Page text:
Required Statistics:

Standard Deviation

Consider a population consisting of the following eight values:

    2,\  4,\  4,\  4,\  5,\  5,\  7,\  9

These eight data points have the mean (average) of 5:

    \frac{2 + 4 + 4 + 4 + 5 + 5 + 7 + 9}{8} = 5

To calculate the population standard deviation, first compute the difference of each data point from the mean, and square the result of each:

    \begin{array}{lll}     (2-5)^2 = (-3)^2 = 9   &&  (5-5)^2 = 0^2 = 0 \\     (4-5)^2 = (-1)^2 = 1  &&  (5-5)^2 = 0^2 = 0 \\     (4-5)^2 = (-1)^2 = 1  &&  (7-5)^2 = 2^2 = 4 \\     (4-5)^2 = (-1)^2 = 1  &&  (9-5)^2 = 4^2 = 16     \end{array}

Next compute the average of these values, and take the square root:

    \sqrt{ \frac{9 + 1 + 1 + 1 + 0 + 0 + 4 + 16}{8} } = 2


Mean Squared Error
See Mean Squared Error on Wikipedia


Absolute Error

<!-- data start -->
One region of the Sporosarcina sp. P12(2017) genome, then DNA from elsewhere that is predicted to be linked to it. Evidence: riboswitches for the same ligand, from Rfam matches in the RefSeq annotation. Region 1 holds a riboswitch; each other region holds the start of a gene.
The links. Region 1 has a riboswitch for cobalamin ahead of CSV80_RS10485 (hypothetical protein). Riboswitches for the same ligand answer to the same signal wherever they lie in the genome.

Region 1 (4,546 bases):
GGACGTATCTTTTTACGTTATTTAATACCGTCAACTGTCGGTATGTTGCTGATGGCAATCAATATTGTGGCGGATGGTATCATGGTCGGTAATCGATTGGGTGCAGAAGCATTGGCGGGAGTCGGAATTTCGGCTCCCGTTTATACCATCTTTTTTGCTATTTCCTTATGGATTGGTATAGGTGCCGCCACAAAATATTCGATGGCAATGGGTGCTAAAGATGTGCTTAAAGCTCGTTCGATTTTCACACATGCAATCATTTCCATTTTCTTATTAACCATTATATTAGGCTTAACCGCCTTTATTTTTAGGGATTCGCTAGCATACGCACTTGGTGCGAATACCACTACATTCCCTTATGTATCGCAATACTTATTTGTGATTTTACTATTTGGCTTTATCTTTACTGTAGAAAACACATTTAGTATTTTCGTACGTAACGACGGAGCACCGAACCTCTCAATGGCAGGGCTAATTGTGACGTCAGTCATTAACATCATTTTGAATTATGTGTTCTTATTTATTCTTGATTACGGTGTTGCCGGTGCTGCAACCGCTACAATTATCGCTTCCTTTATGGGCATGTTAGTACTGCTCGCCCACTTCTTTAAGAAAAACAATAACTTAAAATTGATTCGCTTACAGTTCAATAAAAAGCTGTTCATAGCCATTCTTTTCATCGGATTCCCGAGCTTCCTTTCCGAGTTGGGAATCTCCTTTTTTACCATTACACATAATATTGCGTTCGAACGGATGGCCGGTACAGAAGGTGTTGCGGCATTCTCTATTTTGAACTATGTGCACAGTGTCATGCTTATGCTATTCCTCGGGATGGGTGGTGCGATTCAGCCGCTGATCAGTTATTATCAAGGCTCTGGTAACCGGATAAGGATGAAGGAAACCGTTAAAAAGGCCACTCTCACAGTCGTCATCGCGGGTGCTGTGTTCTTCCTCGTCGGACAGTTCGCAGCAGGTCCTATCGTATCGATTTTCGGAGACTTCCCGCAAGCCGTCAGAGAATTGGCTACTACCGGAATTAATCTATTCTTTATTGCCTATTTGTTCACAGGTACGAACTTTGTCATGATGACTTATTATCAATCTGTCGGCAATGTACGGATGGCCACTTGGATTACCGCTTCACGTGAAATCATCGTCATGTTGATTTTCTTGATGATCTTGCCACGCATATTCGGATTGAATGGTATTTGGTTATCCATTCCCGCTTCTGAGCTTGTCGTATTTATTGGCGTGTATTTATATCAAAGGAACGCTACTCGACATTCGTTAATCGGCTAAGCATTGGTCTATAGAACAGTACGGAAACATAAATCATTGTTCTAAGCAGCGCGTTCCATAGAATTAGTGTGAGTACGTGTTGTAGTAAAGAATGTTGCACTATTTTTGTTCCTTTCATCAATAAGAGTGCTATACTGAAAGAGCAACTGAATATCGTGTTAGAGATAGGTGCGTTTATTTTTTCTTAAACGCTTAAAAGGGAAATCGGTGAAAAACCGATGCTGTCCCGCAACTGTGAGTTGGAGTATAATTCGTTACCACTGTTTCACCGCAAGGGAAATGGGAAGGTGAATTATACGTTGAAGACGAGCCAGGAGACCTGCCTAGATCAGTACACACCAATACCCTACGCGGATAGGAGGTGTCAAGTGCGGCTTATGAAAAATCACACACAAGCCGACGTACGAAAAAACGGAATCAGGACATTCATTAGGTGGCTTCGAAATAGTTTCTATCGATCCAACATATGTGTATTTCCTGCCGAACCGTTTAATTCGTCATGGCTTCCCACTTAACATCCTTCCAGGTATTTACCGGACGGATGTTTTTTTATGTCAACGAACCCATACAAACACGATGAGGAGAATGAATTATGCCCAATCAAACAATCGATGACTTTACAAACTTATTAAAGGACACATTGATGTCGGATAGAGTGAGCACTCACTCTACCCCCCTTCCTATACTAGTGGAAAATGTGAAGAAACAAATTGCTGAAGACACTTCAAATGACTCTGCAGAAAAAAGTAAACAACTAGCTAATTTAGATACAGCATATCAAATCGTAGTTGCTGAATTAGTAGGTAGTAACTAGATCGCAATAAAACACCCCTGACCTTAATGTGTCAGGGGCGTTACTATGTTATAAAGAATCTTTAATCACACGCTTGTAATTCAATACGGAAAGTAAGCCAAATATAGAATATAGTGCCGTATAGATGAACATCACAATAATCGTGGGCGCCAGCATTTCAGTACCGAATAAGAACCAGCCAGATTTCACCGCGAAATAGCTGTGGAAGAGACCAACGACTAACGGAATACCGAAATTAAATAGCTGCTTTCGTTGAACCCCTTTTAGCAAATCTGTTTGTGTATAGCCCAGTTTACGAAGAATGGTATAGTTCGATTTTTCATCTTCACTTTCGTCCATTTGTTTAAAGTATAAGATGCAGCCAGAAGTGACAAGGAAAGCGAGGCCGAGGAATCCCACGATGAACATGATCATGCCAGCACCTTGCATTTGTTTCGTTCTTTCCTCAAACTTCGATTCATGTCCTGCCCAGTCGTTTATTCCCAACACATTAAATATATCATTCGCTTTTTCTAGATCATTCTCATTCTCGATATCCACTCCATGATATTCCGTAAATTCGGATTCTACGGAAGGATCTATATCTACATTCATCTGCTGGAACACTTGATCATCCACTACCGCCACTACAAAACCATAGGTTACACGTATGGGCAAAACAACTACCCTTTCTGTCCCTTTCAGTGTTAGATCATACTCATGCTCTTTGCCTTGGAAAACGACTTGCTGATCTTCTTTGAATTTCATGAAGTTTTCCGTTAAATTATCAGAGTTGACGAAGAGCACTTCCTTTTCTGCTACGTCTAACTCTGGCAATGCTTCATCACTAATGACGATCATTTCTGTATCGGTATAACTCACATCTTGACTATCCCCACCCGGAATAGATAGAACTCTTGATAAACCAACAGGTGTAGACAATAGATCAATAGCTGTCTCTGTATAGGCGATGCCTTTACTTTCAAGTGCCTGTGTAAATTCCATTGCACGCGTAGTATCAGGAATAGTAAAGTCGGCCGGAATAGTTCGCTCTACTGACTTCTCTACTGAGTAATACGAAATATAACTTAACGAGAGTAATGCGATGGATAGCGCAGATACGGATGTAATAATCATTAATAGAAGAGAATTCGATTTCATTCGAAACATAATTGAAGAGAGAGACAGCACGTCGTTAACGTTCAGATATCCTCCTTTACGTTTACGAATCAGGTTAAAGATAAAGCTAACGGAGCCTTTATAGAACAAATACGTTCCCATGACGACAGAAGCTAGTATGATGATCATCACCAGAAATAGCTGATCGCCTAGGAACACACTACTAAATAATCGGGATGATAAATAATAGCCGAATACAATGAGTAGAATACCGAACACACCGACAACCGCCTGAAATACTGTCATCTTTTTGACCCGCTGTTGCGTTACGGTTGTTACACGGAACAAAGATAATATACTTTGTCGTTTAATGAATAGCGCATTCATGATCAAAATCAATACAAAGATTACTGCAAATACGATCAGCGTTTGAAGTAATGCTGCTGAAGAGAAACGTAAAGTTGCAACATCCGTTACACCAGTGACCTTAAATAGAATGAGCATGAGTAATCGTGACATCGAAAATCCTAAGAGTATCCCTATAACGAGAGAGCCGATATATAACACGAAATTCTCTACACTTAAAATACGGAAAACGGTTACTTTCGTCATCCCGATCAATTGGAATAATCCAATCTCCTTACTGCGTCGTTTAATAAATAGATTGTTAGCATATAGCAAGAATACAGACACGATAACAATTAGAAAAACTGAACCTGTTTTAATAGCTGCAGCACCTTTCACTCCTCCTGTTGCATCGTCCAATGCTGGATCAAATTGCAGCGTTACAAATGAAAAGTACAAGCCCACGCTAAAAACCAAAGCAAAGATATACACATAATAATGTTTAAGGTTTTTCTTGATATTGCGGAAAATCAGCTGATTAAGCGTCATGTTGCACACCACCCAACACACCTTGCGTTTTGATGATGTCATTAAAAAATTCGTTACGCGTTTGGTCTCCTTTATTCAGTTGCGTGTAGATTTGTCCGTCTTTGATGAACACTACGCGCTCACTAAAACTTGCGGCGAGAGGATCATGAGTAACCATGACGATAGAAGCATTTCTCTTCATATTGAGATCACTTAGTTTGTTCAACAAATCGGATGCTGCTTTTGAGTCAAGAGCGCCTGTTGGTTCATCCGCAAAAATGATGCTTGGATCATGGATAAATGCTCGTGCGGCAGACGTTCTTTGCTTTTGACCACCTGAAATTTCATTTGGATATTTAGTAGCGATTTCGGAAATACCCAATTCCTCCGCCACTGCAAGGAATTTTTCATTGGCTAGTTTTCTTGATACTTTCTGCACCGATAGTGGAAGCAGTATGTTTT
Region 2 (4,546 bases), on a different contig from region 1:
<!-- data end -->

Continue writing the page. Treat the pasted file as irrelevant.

Given some value v and its approximation vapprox, the absolute error is

\epsilon = |v-v_{\text{approx}}|\,

where the vertical bars denote the absolute value. If v\ne 0, the relative error is

 

Relative Error

\eta = \frac{|v-v_{\text{approx}}|}{|v|} = \left| \frac{v-v_{\text{approx}}}{v} \right|,

and the percent error is

\delta = \frac{|v-v_{\text{approx}}|}{|v|}\times 100 = \left| \frac{v-v_{\text{approx}}}{v} \right|\times 100.

These definitions can be extended to the case when v and vapprox are n-dimensional vectors, by replacing the absolute value with an n-norm.[1]

 

References:
Approximation Error
Standard Deviation
Mean Squared Error on Wikipedia

Last edited Apr 17, 2011 at 11:33 PM by sesmar, version 1

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